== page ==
“Diary of a Country Priest” is a film that words fail. An acknowledged classic of French cinema, one of the great examinations of religion and spirituality, this 1951 masterwork by Robert Bresson has been written about rapturously by critics without number, but to truly understand it you have to experience it for yourself. And the time to do that is now.
Presented starting Friday in a new 35-millimeter print with brand-new English subtitles, “Diary” will be showing five times over three days (including a truly fitting Easter Sunday matinee) at the Los Angeles County Museum of Art’s Bing Theater. The chance to experience it this way won’t come again for years, if ever.
Made with delicacy and power by a mesmerizing writer-director on the verge of great successes like “A Man Escaped” and “Pickpocket,” “Diary” amazes by its unblinking austerity, the pure, unadulterated rigor of its visual and emotional style.
But because Bresson was a director in total control of the medium, someone who flourished within the old-fashioned 1.33:1 aspect ratio and whose framing, lighting, editing, sound and drama were exactly as he wanted them to be, what might sound like drawbacks in fact lead to transcendence.
Based on a celebrated novel by Georges Bernanos, “Diary” features a protagonist fully as pure as the filmmaker himself, a person whose struggles illuminate the difficulty of being a person of faith in general and a man of God surrounded by pettiness and venality in particular.
The priest of Ambricourt, a small town near Calais, is introduced reading voice-over narration from the journal he keeps as he starts work in this his first parish. Claude Laydu, the young actor shrewdly picked by Bresson for what turned out to be the role of his career, has the blameless face of an otherworldly believer, an aesthete of the spirit who is close to childlike in the sincerity of his belief.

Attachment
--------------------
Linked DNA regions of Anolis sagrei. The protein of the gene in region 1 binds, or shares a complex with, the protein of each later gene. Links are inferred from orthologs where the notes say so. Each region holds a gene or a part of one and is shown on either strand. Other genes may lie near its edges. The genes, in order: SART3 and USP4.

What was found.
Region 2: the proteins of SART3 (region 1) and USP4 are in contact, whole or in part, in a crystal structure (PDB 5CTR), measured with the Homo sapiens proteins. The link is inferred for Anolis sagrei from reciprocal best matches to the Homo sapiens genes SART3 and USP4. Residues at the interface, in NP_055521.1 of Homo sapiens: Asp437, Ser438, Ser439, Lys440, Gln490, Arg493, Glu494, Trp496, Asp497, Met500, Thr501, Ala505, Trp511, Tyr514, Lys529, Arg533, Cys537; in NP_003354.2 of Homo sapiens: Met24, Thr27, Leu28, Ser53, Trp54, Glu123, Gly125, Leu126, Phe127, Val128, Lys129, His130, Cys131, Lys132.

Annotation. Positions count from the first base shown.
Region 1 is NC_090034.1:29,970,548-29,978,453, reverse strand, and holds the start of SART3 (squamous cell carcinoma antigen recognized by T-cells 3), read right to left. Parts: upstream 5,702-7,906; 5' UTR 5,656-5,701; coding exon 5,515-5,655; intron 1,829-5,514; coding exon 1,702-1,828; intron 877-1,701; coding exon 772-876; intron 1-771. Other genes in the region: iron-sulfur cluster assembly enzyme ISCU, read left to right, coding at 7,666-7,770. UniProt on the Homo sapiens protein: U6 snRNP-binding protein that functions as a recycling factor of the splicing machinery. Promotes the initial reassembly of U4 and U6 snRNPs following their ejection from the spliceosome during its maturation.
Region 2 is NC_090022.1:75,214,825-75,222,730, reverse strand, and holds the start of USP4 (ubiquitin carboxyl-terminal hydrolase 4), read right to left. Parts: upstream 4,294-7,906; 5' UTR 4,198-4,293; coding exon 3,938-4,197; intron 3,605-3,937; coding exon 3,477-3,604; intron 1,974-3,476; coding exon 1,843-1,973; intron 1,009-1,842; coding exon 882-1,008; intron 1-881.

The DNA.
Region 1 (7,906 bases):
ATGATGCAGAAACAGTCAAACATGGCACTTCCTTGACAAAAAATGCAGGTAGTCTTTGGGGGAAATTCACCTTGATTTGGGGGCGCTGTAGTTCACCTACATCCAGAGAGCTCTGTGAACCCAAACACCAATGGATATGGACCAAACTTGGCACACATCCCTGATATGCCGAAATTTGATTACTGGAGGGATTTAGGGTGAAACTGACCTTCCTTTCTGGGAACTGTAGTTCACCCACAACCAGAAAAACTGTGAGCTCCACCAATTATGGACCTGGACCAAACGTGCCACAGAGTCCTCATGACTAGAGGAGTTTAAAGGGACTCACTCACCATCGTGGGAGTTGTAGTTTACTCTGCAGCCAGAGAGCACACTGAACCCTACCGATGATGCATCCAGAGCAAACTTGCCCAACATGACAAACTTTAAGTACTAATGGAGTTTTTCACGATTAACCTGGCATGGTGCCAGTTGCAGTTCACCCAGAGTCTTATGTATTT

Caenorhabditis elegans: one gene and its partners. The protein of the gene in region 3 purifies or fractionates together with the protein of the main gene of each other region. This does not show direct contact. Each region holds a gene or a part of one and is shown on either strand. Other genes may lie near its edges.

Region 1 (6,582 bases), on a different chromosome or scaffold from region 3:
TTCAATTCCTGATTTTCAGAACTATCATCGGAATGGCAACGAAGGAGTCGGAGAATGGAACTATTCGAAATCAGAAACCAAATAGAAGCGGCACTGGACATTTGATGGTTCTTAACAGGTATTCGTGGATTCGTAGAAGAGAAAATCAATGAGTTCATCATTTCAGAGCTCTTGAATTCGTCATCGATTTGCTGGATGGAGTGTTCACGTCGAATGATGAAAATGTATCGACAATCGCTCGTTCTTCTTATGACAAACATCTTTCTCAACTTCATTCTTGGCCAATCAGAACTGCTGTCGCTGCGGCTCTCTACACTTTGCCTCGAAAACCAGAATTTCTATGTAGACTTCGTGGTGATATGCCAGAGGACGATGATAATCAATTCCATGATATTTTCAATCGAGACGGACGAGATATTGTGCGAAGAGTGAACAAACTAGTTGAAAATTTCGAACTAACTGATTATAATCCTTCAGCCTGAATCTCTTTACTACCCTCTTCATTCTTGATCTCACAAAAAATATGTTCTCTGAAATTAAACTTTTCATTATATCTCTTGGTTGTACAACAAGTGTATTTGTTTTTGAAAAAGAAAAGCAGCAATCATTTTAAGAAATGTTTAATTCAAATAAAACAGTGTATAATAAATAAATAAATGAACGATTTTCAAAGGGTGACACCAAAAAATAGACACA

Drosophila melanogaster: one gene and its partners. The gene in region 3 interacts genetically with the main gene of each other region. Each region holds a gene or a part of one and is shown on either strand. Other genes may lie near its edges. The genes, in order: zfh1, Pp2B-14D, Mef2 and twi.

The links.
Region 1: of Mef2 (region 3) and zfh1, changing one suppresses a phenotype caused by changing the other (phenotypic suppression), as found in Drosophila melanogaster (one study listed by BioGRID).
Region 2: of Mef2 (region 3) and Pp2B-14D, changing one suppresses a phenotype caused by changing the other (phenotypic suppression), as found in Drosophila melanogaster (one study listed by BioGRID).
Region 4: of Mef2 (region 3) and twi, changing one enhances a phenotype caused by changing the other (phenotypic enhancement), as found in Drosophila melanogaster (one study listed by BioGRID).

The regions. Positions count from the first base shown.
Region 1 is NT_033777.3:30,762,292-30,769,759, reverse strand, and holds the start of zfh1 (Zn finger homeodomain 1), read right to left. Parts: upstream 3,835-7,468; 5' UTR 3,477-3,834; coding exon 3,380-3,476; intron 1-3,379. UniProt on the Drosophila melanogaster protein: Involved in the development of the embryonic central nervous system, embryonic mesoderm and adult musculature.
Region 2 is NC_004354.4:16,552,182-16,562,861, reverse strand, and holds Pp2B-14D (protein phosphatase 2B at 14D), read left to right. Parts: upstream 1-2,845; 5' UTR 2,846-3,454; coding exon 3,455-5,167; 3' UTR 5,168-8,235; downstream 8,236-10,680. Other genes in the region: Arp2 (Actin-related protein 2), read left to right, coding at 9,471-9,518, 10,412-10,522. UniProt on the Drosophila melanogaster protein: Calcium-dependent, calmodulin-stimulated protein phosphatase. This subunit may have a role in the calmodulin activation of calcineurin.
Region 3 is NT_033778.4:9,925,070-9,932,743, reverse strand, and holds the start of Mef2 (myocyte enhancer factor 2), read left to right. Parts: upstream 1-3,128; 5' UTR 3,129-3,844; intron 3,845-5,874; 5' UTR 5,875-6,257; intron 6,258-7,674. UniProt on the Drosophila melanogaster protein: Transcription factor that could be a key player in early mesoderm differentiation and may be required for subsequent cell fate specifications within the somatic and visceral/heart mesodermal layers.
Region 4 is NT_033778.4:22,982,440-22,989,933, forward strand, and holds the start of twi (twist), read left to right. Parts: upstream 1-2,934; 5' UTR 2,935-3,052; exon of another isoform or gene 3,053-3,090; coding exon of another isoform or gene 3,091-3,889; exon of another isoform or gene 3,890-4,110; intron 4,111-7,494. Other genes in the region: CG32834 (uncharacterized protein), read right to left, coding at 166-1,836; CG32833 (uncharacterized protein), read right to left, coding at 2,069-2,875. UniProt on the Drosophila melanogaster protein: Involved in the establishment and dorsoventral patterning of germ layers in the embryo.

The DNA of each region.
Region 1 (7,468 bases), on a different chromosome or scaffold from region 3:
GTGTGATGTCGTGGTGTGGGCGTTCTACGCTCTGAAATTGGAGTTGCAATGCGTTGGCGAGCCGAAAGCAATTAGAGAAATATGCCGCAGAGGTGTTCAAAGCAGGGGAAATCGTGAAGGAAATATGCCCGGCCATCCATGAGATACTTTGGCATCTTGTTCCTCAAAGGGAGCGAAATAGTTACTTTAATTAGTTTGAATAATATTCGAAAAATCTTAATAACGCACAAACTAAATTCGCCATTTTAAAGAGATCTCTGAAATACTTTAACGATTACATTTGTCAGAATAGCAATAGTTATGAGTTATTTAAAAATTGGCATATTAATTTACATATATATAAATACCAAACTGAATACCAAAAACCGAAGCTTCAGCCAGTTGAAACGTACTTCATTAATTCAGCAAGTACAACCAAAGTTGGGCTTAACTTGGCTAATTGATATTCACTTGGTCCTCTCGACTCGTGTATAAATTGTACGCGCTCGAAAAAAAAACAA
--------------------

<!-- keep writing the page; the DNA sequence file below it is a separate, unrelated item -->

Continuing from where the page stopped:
Unfortunately, Ambricourt is not heaven on Earth, it’s not even close. It’s a village where no one respects or even understands a priest who doesn’t fit in with his mean-spirited neighbors. The moral cynicism of his manipulative parishioners disconcerts and frightens him, and he comes to feel “I know nothing about people and I never will.”
Yearning for a word of kindness and compassion, the priest is teased unmercifully by the children preparing for their first Communion. He expects to find a kindred soul in the local count but does not. Even the sympathetic cleric of the closest town berates his expectations, saying, “a true priest is never loved but respected and obeyed.” To make matters even worse, the priest is in such poor health he can barely eat.
It’s not surprising, then, that a crisis of belief occurs for the young priest. He finds it difficult to pray, fears God has left him and mocks himself for trying to give others the kind of peace he doesn’t have himself. What happens next to this man, what surprises both fate and faith have in store for him, are the direction in which this film is inexorably headed.
That relentless inevitability is one of Bresson’s strengths. Suffusing every frame of “Diary of a Country Priest” is the director’s conviction that this kind of spiritually connected filmmaking was not only possible but could compel an audience’s interest. You’ll never forgive yourself if you don’t show up to see how right he was.